I would like to say one other thing, if I may, about the amount of classification of documents in the United States. The Bush administration has classified 15 million documents last year. ... Now, multiply 15 times eight. ... Well, it's 120 ... million classified documents. Now, are we going to sit here and say the press can't publish any of 120 million documents, and they all imperil our national security? It's not true. ...
... [How do documents become classified?]
It is a game. ... I worked for Sen. [J. William] Fulbright [D-Ark.]. We did two investigations in the '60s that were closed-door hearings, and we had to go through the process of clearing them, so I went through the process of declassification 40 years ago. There were no standards, and there still are none. …
There is no central place where you have the [standard for] what's classified and what isn't. That's one of the issues. It's one of the reasons people leak, because a lot of what they consider as classified, what's marked classified, isn't.
You mean when a document is stamped classified, there's no standard?
A document that's really stamped classified is stamped classified at the highest classification, and then a really well-done document is stamped paragraph by paragraph. If there's no classified information in it, there's a U. If there's secret information, there's an S.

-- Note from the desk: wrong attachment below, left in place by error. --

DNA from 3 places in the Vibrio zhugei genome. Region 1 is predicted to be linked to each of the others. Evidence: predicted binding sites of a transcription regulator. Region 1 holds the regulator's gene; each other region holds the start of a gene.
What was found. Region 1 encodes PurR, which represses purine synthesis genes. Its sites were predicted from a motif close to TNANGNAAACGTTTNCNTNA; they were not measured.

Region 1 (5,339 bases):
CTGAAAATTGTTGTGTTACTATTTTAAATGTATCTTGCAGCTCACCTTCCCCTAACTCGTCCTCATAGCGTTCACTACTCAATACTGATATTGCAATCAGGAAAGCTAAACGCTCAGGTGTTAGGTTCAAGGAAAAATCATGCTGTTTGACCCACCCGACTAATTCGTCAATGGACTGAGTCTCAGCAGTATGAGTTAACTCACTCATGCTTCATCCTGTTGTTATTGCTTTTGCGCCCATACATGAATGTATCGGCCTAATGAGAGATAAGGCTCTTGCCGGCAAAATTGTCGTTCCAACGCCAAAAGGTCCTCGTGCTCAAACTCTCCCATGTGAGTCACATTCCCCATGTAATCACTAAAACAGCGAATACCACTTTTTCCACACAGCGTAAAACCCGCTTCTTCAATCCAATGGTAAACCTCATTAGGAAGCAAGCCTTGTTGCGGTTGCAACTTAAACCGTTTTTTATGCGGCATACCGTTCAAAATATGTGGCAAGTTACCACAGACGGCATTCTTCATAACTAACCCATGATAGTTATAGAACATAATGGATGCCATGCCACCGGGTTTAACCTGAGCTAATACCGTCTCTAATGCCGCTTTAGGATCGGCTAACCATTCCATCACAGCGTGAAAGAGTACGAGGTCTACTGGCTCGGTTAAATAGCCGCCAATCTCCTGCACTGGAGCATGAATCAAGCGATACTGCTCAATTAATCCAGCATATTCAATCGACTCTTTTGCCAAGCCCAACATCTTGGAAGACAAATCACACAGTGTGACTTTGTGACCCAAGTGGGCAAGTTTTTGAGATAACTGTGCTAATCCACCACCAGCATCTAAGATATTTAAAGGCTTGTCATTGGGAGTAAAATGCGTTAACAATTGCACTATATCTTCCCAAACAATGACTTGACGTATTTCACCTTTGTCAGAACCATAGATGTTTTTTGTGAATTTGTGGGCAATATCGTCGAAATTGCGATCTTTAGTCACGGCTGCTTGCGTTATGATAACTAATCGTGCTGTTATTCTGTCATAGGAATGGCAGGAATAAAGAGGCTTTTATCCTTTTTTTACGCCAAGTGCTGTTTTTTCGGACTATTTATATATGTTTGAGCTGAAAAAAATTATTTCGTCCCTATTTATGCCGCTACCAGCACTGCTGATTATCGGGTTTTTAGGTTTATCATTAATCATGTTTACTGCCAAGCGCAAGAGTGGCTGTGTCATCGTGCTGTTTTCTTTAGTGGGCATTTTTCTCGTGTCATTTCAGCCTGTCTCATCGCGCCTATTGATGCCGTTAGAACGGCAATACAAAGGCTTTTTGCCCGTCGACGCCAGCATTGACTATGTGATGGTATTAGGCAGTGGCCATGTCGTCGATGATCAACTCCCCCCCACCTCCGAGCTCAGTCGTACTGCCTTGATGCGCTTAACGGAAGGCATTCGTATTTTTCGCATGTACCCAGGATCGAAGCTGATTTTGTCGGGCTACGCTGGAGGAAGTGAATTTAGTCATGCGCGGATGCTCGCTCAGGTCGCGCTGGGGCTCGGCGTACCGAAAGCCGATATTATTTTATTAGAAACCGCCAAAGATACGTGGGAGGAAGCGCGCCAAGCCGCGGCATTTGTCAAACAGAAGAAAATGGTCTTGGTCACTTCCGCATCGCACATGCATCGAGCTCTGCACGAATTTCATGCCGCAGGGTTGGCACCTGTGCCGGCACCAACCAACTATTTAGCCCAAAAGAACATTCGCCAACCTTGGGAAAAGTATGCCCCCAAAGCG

You mean down in the margin?
Yeah, right on the left side. And when it's originally classified -- there are only in the Pentagon now something like 1,800 people who can originally classify a document -- but when they do it, at the end of it they've got to put their name, they've got to put a date when it was done, and they have to put an estimate about when it can be declassified. The GAO did a study on 110 documents from the Office of the Secretary of Defense. There were 66 million -- ... 13 million in one year, but there are only 2,000 people who originally can classify things.
Thirteen million documents are classified every year in the Department of Defense?
By a group of?
Well, there's original classifiers. Then there's derivative classifiers -- somebody who gets a classified document, they rewrite it, put it in another document, stamp it. And then [there are] a lot of people who don't have the authority who stamp it anyway.
There's something in it that they think is classified or embarrassing or whatever.
So there's no real standard for what's classified --
There are no organized standards; there are general rules. And there's no penalty for overclassifying.
So you're saying that's why people leak?
Sometimes that's why people leak, because they don't think it's really classified or their bosses have said something that's contrary to what's in the story.
Some people just leak information that's wrong, which is where the press [has] got to figure it out. Just because they say something's classified doesn't mean it is, and just because they say it's classified doesn't mean it's true.
So then how do you see all of this? The New York Times recently, by Congress and the president, has been accused of being traitorous, possibly a target for the Espionage Act, undermining the national security of the United States. Ridiculous? Real?
It depends on the information. To be honest, we all, as [New York Times executive editor] Bill Keller said, make our own judgments. You're not supposed to print something that's classified unless you talk to the government about it, let them make their case. Then we make a judgment.
Governments don't like that. The public doesn't understand it. But a lot of us have been doing it for years. In some ways, my experience, going back 40 years when I worked at the Senate Foreign Relations Committee, taught me a little bit about the classification process.